What high-level Italian sources say is remarkable about Dybala meanwhile is that, as impressive as he had been for Palermo, he still looked a little physically unprepared for the very top level of Serie A and Europe. Juventus did more than show faith in him. They really showed how much they appreciated him, and valued him.
Having signed the 23-year-old early - just before the 2015 Champions League final defeat to Barcelona - they paid for him to fly in and watch the game in Berlin, to emphasise to him what the growing club were going to be about.
He travelled back with the squad, whereupon Claudio Marchisio came up to him and asked - or, rather, demanded: “you ready to win with us?”
He was. Dybala now looks capable of lifting them to a greater level of winning. Those who know him say he has that special winner’s temperament, decisive and assured, but without the damaging arrogance. He is said to be “great from a coach’s perspective”, with all of the talent and match-winning abilities without any of the ego or neediness.
Then there’s Mbappe, a player whose rise to this level has been so rousing and rapid that it is almost impossible to put into any context beyond sensational natural talent.
It would be a mistake to say he is not benefitting from his environment, though, or careful decisions like that of Leonardo Jardim to spare the 18-year-old from the weekend’s essential Ligue 1 win over Angers.
Having drawn fair comparisons with Ajax 1995, Monaco look like a group of special young players aware they are sharing a great moment, and also aware that very youth frees them from that extra stifling pressure. Again, there is just that joy to their game.
That also raises a key point about where they go next, however, especially for the younger two of Dybala and Mbappe.
Given that they are almost destined to go to the very top clubs, they would all be walking into very different environments, with very different expectations from supporters.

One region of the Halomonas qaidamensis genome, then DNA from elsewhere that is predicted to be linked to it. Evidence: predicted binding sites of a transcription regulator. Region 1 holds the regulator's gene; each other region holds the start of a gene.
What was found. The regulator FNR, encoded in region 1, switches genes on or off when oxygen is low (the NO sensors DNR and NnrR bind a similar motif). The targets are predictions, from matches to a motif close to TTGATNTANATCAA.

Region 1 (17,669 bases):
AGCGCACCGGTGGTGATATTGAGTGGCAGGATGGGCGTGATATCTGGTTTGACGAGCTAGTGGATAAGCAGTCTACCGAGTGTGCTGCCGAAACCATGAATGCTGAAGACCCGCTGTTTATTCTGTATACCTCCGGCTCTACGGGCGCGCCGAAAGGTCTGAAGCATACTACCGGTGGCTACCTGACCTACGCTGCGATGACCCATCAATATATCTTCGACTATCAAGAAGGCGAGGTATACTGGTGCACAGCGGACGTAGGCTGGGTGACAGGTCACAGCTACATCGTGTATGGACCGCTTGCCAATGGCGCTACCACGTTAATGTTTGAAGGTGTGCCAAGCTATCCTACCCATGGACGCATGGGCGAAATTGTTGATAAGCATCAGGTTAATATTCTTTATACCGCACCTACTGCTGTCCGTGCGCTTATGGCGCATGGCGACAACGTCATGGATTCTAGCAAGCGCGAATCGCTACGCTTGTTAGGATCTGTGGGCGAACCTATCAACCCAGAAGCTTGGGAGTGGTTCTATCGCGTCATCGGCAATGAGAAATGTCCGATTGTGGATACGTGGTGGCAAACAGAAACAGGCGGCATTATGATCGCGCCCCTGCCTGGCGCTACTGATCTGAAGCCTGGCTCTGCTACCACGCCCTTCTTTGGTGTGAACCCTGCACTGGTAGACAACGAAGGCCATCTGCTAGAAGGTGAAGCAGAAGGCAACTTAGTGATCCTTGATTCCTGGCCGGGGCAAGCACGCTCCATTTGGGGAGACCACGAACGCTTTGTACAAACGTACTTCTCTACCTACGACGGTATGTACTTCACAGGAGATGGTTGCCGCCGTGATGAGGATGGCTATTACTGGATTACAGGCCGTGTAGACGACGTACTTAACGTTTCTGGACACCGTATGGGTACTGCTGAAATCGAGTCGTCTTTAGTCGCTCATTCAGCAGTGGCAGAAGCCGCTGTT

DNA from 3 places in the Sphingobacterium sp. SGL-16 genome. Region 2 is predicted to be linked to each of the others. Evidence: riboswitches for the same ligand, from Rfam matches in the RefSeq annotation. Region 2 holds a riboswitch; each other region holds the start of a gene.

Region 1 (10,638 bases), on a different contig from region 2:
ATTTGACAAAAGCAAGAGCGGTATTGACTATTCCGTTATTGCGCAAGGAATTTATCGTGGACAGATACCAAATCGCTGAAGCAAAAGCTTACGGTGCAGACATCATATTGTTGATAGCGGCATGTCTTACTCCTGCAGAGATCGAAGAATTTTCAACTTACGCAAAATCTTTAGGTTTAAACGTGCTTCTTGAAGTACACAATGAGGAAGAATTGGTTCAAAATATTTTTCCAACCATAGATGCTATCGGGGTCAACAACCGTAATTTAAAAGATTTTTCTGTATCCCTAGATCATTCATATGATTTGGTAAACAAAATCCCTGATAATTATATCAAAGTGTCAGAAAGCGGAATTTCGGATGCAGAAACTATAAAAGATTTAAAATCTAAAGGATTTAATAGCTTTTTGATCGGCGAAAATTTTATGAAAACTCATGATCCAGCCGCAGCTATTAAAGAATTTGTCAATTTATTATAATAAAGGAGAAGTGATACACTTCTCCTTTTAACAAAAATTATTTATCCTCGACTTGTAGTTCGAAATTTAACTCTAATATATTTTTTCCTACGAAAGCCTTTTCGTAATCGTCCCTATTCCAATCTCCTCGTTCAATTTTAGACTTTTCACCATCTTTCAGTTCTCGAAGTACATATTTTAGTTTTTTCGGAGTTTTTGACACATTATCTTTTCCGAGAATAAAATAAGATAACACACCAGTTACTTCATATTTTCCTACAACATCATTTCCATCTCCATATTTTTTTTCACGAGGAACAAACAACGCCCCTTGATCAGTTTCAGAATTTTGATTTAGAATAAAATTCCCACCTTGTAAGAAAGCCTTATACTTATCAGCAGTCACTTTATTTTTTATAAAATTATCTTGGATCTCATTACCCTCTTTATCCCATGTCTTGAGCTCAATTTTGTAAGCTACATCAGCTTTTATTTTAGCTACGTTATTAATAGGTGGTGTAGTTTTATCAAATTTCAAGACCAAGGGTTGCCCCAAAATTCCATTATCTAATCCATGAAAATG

The first teams of Real Madrid, Manchester United and even now Barcelona are no longer necessarily the best environments to maximise young talent. It’s all too short-term, with too many immediate demands, and too many stars almost crowding them out.
Every mistake in that context would be used as evidence they’re overrated, as has arguably happened with James Rodriguez and Paul Pogba.
The top level of football has almost flipped in that way. Whereas history used to dictate that young stars must go to the biggest clubs to reach the top level, the economics of those big clubs arguably mean you should only go there when you're already at the top level, to guarantee football and avoid the usual hysteria.
Even if they did that, though, this season has emphasised it would be something of a shame for the Champions League.
None of these players might reach the level of Messi or Ronaldo, but their performances this season for the second level of clubs, have made the competition the liveliest and most unpredictable it has been for arguably 15 years, with a true vitality and variety to it.
For them to go to the big clubs too soon would be to begin removing that sense of excitement too soon. That is why the announcement of Dybala’s new contract was someway encouraging, even if it also looks like Juve are well on the way to becoming that level of club.
Mbappe could maybe do with similar and stay at Monaco without the extra pressure for at least two more years. It is just as encouraging as Dybala’s new contract that he has already talked in December about how he didn’t want to leave for somewhere like Real Madrid too early, as is Griezmann’s loyalty to Simeone.
What a shame it would be if the older French star didn’t show the same loyalty to Atletico and ended up at Real Madrid, or Mbappe just rushed to the Bernabeu. The big clubs would just be accumulating the world’s next big stars even earlier than before.
It is better for the Champions League if they stay, and maybe better for their careers right now too.